James Shelby Downard

From Wikipedia, the free encyclopedia
Jump to: navigation, search

James Shelby Downard (March 13, 1913 – March 16, 1998)[1] was an American conspiracy theorist whose works, most of which have been published in various anthologies from Feral House, examined perceived occult symbolism, twilight language and synchronicity behind historical events in the 20th century. Shelby is known for his addition to Masonic conspiracy theories with his belief that the Freemasons were responsible for the assassination of President John F. Kennedy through a ritual known as "Killing of the King".[2][3]

Biography[edit]

Jonathan Vankin and John Whalen have written of Downard:

Some conspiracy theorists question not “the facts” so much as reason itself. James Shelby Downard is one of those mad geniuses with a talent for making the most improbable, impossible, ludicrous and laughable speculations appear almost plausible. A self-described student of the “science of symbolism”, Downard peels away the rational veneer of history and exposes an abyss of logic-defying synchronicities.[3]

Downard is probably best known for his essay “King-Kill/33: Masonic Symbolism in the Assassination of John F. Kennedy”, originally published by Adam Parfrey in the first edition of the book Apocalypse Culture, which speculates that the Freemasons were responsible for the assassination of President John F. Kennedy. The essay was removed from the second edition of the book and replaced by another essay by Downard, “The Call to Chaos”. Apocalypse Culture II contains another Downard essay, “America, The Possessed Corpse”. Jim Keith, editor of yet another Feral House publication, Secret and Suppressed: Banned Ideas and Hidden History, included “Sorcery, Sex, Assassination”, the original article of which King Kill/33 is an abridgement.

Included in Cult Rapture is “Riding the Downardian Nightmare”, a piece written by Parfrey concerning a visit to Downard in Memphis, Tennessee.

Downard was assisted in many of his earlier works by his good friend, William N. Grimstad. Grimstad is better known as Jim Brandon[disambiguation needed], author of the Fortean classics, Weird America: A Guide to Places of Mystery in the United States and The Rebirth of Pan: Hidden Faces of the American Earth Spirit. In the early 1970s he was assisted in his writing and editing by John and Darlene Cox in Lake Havasu; then, later in the early 1980s he resided with John and Karen Bissell in Estacada, Oregon where Karen typed his manuscripts and John assisted with research.{citation needed}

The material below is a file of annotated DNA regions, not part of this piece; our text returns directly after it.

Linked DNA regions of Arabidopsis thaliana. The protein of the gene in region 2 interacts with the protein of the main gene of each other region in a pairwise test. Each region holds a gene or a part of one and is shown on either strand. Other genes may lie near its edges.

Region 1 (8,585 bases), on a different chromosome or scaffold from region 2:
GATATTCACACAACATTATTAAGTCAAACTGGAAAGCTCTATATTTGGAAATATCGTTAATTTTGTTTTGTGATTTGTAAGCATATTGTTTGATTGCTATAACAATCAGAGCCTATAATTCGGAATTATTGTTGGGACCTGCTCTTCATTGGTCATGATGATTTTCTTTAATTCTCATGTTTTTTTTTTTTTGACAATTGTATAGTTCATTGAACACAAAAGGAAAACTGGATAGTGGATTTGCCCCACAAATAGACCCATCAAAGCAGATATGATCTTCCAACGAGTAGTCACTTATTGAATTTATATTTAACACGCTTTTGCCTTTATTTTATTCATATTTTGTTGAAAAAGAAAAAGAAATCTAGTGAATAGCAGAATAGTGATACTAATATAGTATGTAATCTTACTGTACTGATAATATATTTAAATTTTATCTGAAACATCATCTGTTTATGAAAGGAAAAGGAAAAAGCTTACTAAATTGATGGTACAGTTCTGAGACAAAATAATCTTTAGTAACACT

It is in "Weird America" that we find this entry by Grimstad (as Jim Brandon) for the Dallas - FT. Worth Area; the first published piece on Downard's theory:

Would you believe John F. Kennedy as a ceremonial king-who-must-die? I'm afraid there is a certain body of opinion, undoubtedly the farthest-out brain wave of assassinology yet, that maintains the killing was pulled off, not by the Russians, the Cubans, the CIA, or the Mafia, but by alchemists. As I understand the hypothesis, President Kennedy was for some reason chosen as The King (remember "Camelot," "Macbird" and all that?) after the fashion of James G. Frazer and Mary Renault whose "The King Must Die" he had been given to read before his death.

This killing of the king in Dallas was related somehow to the touching off of the world's first atomic bomb at the Trinity Site in New Mexico 18 years earlier. Apparently the Bomb was the "destruction of primordial matter" stage of the grand alchemical working, but these conspiracy buffs aren't much more specific on details than were the early alchemists in their recipes. Anyway, Kennedy represented the next stage of the process - the "Death of the White King" - when he was immolated on a trinity site of his own. For, aren't Dealey Plaza and the ill-famed Triple Underpass on the bank of the old Trinity River?[4]

Downard died in 1998 while working on his autobiography, the first volume of which, The Carnivals of Life and Death, was published in 2006 and deals with his childhood in the Oklahoma Indian territory, where he was first exposed to Freemasons and the Ku Klux Klan. He was a lifelong opponent of Freemasonry, as well as the Klan which he referred to as "the Invisible Empire."[5]

References[edit]

  1. ^ Obituaries, the Daily Ardmorite, March 18, 1998.
  2. ^ Cook, Monte (2009). "Lee, Harvey, and the Rest". The Skeptic's Guide to Conspiracies. Avon, Massachusetts: Adams Media. p. 71. ISBN 9781605501130. Retrieved December 19, 2012. 
  3. ^ a b Vankin, Jonathan; Whalen, John (2004). "The Sorcerers". The 80 Greatest Conspiracy Theories of All Time. New York: Kensington Publishing Corp. pp. 290–294. ISBN 9780806525310. Retrieved December 20, 2012. 
  4. ^ Brandon, Jim, Weird America: A Guide to Places of Mystery in the United States, New York, NY.: E. P. Dutton, 1978.
  5. ^ William N. Grimstad, Sirius Rising, audio cassette 1.

Sources[edit]

  • Brandon, Jim. Dunlap, Ill. The Rebirth of Pan: Hidden Faces of the American Earth Spirit, Firebird Press, 1983.
  • Downard, James Shelby, The Carnivals of Life and Death, Feral House, September 2006.
  • Gorightly, Adam; James Shelby Downard's Mystical War, Virtualbookworm.com Publishing, November 2008.
  • Hoffman II, Michael A., Secret Societies and Psychological Warfare, Coeur d'Alene, Idaho.: Independent History and Research, 2001.
  • “Sorcery, Sex, Assassination”, in Keith, Jim ed. Secret and Suppressed. Portland, Or.: Feral House, 1993.
  • “America, The Possessed Corpse”, in Parfrey, Adam ed. Apocalypse Culture II. Venice, Calif.: Feral House, 2000.
  • “Riding the Downardian Nighmare”, in Parfrey, Adam. Cult Rapture. Portland, Or.: Feral House, 1994.

External links[edit]